Last week, a gaggle of unknown males got here to her household home asking for her whereabouts, doubtless due to her social media exercise, she says. They additionally visited her brother’s workplace.
A month and a half into the Taliban rule, Hamidi determined to enter hiding. She now regularly adjustments places and lives in fixed fear.
“I want to leave Afghanistan to resume my training because I want to prepare for the 2024 Olympic Games. But I don’t want to go back to Iran. The situation of refugees is difficult there, there is a lot of racism. Even if I’m the best, they will not let me attend the Olympics,” Hamidi says.
“Everything has changed since the coming to power of the Taliban.”
The 20 years of overseas occupation in Afghanistan noticed progress on girls’s rights. Women like Hamidi benefitted from broader entry to training and programmes that supported gender equality.
Women’s literacy price went as much as 29.81 p.c in 2018 from 5.6 p.c in 2001, when the US-led forces toppled the Taliban regime from energy.
Women have been allowed to check in coeducational universities and costume in vibrant tunics that fell above the knee. Hijabs have been nonetheless a part of girls’s apparel, however many allowed themselves to take them off within the quite a few cafés and eating places in Kabul, the place they might freely combine with males. For these girls, the return of the Taliban means the tip of life as they comprehend it.
A distant dream
As an worker with overseas organisations, Meena Naeemi had a possibility to go away Afghanistan after the autumn of Kabul, however she determined to remain. Now, within the ultimate semester of her grasp’s in Pashto literature, she is ready to complete her diploma earlier than searching for alternatives overseas.
But finishing her research below the Taliban might show unattainable. Classes at her college haven’t resumed for girls and after they do, they are going to be segregated.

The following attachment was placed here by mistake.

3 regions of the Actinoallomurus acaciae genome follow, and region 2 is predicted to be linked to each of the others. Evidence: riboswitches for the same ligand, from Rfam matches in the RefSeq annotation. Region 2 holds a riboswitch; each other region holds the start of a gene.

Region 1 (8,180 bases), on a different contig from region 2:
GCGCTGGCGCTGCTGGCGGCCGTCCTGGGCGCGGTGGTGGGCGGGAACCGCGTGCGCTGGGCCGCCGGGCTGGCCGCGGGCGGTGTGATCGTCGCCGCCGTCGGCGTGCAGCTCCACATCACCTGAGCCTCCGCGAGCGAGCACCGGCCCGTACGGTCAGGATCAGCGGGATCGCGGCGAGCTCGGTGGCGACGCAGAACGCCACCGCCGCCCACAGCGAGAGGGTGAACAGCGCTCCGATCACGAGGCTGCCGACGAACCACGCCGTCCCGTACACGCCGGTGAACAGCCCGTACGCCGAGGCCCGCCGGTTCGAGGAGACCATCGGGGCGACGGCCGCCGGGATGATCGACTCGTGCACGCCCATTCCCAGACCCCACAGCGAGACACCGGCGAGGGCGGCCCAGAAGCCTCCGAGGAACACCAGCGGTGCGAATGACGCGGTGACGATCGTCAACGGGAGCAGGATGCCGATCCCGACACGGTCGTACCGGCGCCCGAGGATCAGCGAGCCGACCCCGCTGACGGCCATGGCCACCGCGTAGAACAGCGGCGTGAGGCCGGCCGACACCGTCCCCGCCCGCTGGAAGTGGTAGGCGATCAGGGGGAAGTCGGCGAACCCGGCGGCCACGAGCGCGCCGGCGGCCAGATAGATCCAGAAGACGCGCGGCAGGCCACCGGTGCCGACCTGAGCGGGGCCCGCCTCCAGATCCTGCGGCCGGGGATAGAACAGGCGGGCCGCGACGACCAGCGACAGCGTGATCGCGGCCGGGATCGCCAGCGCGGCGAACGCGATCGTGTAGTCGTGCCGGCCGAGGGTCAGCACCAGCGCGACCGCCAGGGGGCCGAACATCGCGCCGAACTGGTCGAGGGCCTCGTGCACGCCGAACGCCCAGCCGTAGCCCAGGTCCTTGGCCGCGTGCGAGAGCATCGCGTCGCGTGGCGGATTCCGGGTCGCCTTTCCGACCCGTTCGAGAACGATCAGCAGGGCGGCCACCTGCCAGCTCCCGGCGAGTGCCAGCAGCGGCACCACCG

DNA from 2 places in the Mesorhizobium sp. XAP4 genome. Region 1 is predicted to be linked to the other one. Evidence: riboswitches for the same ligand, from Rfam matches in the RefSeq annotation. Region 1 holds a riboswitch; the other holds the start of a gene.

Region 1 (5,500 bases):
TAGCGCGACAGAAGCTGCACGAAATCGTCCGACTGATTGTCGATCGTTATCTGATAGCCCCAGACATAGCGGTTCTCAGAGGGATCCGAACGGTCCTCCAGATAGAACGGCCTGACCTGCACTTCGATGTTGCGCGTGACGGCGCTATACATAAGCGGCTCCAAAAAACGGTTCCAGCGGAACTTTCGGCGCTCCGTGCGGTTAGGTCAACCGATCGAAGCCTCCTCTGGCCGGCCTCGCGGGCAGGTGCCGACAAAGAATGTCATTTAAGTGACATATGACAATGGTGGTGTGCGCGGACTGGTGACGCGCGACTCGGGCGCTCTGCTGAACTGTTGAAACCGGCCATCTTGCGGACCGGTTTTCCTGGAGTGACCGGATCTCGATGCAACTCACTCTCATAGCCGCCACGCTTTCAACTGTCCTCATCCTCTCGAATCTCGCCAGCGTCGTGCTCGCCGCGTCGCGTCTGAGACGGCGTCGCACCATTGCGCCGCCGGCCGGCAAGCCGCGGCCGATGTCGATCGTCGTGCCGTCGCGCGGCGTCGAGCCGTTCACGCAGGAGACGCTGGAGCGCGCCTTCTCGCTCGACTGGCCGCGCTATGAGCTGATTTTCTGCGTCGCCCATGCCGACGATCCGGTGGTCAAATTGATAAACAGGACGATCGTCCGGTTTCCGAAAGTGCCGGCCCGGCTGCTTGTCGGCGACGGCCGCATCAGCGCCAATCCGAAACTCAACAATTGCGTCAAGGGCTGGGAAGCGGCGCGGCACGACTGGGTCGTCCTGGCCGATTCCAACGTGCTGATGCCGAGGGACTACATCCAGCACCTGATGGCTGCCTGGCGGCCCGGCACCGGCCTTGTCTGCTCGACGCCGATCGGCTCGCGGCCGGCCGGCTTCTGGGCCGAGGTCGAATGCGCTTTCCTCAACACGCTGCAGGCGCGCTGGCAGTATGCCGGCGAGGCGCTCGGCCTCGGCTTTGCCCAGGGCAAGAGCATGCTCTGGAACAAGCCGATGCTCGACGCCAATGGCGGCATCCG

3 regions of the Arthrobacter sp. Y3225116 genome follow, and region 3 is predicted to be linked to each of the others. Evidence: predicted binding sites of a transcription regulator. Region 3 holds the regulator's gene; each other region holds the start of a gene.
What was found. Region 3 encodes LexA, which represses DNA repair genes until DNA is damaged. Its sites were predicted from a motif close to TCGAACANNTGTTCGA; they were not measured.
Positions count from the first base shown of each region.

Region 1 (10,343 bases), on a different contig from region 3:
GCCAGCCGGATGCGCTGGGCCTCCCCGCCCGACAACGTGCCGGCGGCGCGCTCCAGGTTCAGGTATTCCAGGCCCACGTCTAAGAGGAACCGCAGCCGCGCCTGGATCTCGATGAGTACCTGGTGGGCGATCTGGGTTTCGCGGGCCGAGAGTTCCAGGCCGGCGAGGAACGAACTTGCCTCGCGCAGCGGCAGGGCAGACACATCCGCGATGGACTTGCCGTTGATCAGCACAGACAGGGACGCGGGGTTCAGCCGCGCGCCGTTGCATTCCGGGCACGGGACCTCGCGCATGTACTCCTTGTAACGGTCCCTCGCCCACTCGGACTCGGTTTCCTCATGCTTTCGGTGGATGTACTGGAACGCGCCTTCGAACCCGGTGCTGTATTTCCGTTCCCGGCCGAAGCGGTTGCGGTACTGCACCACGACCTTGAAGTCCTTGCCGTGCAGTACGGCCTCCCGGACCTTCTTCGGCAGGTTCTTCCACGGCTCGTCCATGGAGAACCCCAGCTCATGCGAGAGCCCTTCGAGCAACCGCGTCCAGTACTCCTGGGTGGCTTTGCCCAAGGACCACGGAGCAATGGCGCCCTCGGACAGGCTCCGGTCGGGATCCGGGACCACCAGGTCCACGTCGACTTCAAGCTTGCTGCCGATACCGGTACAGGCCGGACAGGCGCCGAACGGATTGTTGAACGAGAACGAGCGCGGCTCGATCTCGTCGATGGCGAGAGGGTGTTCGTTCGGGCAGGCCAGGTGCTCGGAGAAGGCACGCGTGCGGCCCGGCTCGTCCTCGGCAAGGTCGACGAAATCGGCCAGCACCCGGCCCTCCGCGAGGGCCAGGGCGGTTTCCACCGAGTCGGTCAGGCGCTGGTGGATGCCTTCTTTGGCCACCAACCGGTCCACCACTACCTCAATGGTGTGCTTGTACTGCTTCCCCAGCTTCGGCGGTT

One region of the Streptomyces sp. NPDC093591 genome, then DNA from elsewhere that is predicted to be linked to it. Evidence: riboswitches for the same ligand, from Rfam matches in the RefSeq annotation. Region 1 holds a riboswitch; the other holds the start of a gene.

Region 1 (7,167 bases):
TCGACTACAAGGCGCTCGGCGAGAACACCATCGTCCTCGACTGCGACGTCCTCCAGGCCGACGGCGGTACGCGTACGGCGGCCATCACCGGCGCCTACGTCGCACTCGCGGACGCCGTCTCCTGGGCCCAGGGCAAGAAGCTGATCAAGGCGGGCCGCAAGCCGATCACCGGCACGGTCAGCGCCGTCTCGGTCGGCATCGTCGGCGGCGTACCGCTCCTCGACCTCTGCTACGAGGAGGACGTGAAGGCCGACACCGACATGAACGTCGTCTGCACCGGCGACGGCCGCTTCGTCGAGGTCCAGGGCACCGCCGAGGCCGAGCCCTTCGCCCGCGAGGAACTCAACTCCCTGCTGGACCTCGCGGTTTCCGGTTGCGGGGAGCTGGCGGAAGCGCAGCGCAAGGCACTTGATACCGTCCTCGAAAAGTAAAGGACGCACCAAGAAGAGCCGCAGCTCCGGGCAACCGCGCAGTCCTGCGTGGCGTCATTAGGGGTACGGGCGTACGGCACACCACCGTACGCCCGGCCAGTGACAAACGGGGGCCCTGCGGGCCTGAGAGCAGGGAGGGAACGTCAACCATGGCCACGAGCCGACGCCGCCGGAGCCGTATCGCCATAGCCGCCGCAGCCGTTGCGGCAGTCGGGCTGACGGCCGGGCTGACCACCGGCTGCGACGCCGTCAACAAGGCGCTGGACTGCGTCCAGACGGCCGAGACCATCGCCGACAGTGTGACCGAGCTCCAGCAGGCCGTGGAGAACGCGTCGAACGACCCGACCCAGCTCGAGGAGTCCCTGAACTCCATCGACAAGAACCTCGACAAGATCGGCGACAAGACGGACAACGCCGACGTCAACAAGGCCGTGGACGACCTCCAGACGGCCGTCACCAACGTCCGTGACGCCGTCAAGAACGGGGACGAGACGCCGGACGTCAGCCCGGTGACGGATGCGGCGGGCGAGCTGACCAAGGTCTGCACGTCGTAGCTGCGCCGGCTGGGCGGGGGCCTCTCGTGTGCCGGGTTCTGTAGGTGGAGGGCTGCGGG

“I did not expect to face such a fate. It is still very hard for me to believe that my country is in such a state. I have no hopes for completing my education and getting a job because they do not want us to participate in society. They introduced peace at the expense of eliminating women,” Naeemi says.
“I’m afraid that from now on, the girls will be stuck at home, while boys continue their education. I look in the mirror and realise that all my plans are a distant dream. I feel like I am slowly dying.”
The previous 20 years have modified Afghan girls; many now not agree with the strict rules imposed on them, gaining company that they’re unlikely to provide away.
Homeira Qaderi, a girls’s rights activist from Herat, believes in civil resistance in opposition to the Taliban. But she additionally is aware of that almost all girls shall be too afraid to face up for his or her rights.
“When the Taliban took over Kabul, I went to the media to talk to them. They should see women who will not remain silent. I believe in the power of speech. But with each passing day, we see the Taliban abusing women on the streets again,” the 41-year-old says.
“The streets of Afghanistan are no longer a safe place for women. The resistance is a path to light. But what if women’s resistance to the Taliban will be met with whips and guns?”
Qaderi remembers the Taliban’s earlier rule through the 1990s as a young person when girls had no alternative however to get married and lift youngsters. Many of them ended up marrying individuals they didn’t know or love, at an age after they couldn’t make knowledgeable selections.
“Violence against women is systematic in the behaviour of the Taliban government. If the Taliban do not use violence against women, they will lose their identity,” she says.
“But the period of slavery is over and any attempt to enslave us will sooner or later fail. I hope the world does not turn its back on Afghan women again.”